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© Sally’s Baking Addiction. All images & content are copyright protected. Please do not use my images without prior permission. If you want to republish this recipe, please re-write the recipe in your own words, or link back to this post for the recipe.

Hi! Me again. Let me show you how to brown butter.

First, slice up your butter. Slicing ensures the butter melts down evenly. It doesn’t have to be Tablespoon slices, just slice it up into smaller blocks. Melt over medium heat in a skillet. Ideally, you want to use a pan with a light colored bottom so you can keep track of the butter’s color… as opposed to my BLACK skillet. Whoops.

Brown Butter for Brown Butter Chocolate Chip Cookies

Oh! This is my spatula.

Brown Butter Chocolate Chip Cookies

Stir the butter occasionally to ensure the butter is browning evenly. Once completely melted, the butter will foam up. You’ll notice lightly browned specks begin to form at the bottom of the pan. Smell the butter; it should begin to have a nutty aroma. One it begins to turn tan, remove from the heat and place on a cool surface to stop the cooking process. Burnt butter is bitter; if your butter is extremely dark, it is burnt and time to start over.

The time it takes to brown butter depends on your pan and your stove. For me? It usually takes about 6 minutes. Hopefully you can kind of see the color of the butter in the right picture.

Once browned, pour into a container or pan as instructed in the recipe. Try to leave some of the browned solids/bits in the pan, unless you like a slightly more complex browned, almost burnt-like flavor. I like to leave them behind and discard.

Brown Butter for Brown Butter Chocolate Chip Cookies

That’s it! Chill as directed in the recipe above and use in the cookie recipe.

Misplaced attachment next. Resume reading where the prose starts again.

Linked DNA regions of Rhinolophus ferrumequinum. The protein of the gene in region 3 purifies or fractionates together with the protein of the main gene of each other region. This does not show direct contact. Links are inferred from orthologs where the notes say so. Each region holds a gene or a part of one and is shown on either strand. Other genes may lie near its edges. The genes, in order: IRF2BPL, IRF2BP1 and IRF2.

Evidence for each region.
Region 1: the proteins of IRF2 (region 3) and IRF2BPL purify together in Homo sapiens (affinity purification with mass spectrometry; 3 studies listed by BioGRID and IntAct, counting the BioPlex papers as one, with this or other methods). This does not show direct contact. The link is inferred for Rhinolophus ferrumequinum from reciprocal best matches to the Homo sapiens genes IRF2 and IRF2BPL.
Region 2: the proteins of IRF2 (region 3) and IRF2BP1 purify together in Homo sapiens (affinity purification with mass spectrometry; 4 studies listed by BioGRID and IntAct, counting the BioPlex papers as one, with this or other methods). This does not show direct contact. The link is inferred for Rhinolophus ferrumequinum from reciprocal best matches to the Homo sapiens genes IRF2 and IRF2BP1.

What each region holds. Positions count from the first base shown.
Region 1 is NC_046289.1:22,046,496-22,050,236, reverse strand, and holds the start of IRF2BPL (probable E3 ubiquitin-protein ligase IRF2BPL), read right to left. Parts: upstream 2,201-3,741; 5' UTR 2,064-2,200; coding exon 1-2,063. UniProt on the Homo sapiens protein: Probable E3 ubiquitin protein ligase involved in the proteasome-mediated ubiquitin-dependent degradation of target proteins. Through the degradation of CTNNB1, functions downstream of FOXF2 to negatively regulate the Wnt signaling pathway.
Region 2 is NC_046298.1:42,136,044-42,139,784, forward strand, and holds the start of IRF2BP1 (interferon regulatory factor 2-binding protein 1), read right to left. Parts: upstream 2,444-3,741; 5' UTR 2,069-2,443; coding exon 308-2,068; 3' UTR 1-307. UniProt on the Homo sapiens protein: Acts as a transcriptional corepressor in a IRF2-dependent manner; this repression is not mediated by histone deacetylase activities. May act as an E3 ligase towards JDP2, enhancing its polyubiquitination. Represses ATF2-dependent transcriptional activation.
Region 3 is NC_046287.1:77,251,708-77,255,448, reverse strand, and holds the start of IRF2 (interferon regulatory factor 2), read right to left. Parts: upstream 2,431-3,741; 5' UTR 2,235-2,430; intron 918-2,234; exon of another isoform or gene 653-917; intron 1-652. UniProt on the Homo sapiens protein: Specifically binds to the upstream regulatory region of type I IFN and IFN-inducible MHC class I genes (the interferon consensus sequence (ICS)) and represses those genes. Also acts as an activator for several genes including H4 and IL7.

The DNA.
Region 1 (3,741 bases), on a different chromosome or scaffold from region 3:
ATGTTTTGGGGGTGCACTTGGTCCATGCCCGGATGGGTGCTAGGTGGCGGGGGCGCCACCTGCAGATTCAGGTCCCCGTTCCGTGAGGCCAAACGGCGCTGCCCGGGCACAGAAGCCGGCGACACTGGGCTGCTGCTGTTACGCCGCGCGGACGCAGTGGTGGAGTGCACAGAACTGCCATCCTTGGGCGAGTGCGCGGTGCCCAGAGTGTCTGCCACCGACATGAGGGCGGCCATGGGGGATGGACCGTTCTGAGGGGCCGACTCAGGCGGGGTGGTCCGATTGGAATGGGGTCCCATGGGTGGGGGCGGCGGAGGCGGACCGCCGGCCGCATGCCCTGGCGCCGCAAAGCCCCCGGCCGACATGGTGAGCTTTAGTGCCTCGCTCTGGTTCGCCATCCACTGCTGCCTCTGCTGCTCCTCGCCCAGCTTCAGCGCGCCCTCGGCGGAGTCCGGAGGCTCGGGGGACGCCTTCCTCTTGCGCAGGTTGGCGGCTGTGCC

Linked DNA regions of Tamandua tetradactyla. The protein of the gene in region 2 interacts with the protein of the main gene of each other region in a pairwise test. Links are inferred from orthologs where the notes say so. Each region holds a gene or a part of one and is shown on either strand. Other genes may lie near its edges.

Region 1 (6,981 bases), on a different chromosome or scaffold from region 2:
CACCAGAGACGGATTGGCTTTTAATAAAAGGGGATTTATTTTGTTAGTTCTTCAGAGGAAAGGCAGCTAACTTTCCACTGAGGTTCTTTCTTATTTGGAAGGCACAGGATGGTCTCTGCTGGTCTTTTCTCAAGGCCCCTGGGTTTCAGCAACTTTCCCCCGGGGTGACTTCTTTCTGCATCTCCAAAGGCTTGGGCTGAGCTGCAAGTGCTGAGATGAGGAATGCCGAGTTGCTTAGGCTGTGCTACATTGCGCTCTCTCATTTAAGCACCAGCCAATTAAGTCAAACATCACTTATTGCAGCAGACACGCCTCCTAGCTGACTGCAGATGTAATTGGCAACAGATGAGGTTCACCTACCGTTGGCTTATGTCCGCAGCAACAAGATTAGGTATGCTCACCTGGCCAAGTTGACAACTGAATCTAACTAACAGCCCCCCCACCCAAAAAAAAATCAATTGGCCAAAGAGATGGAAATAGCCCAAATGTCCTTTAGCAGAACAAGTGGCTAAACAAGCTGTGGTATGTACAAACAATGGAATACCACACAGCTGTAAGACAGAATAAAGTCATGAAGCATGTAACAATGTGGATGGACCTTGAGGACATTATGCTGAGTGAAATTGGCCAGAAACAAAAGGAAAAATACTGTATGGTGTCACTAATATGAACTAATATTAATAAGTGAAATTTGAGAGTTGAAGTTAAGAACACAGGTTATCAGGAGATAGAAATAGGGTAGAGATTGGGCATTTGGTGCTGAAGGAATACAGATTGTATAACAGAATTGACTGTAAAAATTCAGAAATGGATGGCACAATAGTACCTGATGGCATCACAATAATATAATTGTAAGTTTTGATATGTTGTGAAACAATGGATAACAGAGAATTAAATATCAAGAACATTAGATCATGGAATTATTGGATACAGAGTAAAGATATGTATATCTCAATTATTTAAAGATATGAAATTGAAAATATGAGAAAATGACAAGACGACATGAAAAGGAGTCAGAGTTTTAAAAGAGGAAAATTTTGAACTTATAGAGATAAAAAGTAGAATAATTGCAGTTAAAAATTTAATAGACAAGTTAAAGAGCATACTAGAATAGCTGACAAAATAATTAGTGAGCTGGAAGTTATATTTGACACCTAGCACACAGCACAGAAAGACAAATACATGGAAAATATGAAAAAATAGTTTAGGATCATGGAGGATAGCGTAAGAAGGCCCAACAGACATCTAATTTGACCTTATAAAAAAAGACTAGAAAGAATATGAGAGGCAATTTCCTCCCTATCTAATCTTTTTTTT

Sally's Baking Addiction Brown Butter Chocolate Chip Cookies-- you haven't had a chocolate chip cookie until you've had a brown butter chocolate chip cookie.


  1. Hi Sally– these look seriously amazing. I recently had a baby and I can’t seem to get intrusive thoughts of !COOKIES! out of my head (Maybe because I now have an excess of milk?).  These are next on my list for sure.
    Do you think these would be good with sea salt sprinkled on top, or would it be a bit too much with the salt already in the recipe? I love salty ccc’s!

  2. Hi Sally….. I just love your cookie recipes & have tried almost all of them. I have become a cookie expert thanks to you

  3. I made these : chopped up heath tofee bars in them and reduced chocolate chips. Same recipe, otherwise. Turned out really well! Thank you for a reliable, functional recipe that allows me to add my own flair to the base mix. 

  4. Browned Butter chock chip cookies are The Best 
    Want to make peanut butter choc chip. 
    What changes to basic recipe  to add p nut butter. Want to keep same texture. Crispy on outside chewy in the inside. 
    When using browned butter keep or strain particles?

  5. Hi Sally! I have a few questions:
    1) I love chocolate chip cookies that are flat and chewy. Your pictures don’t show the cookies spreading that much. How can I make them spread more while in the oven?
    2) If I overbrown the brown butter, can I just strain out the burnt milk solids and use the liquid? Or does it spoil the whole batch?
    3) Since everybody browns butter to a different degree each time, the volume of brown butter surely varies. Does this severely affect the results of the recipe? How much brown butter should come out of a cup of butter?

    • Hi Christina! Some answers for ya: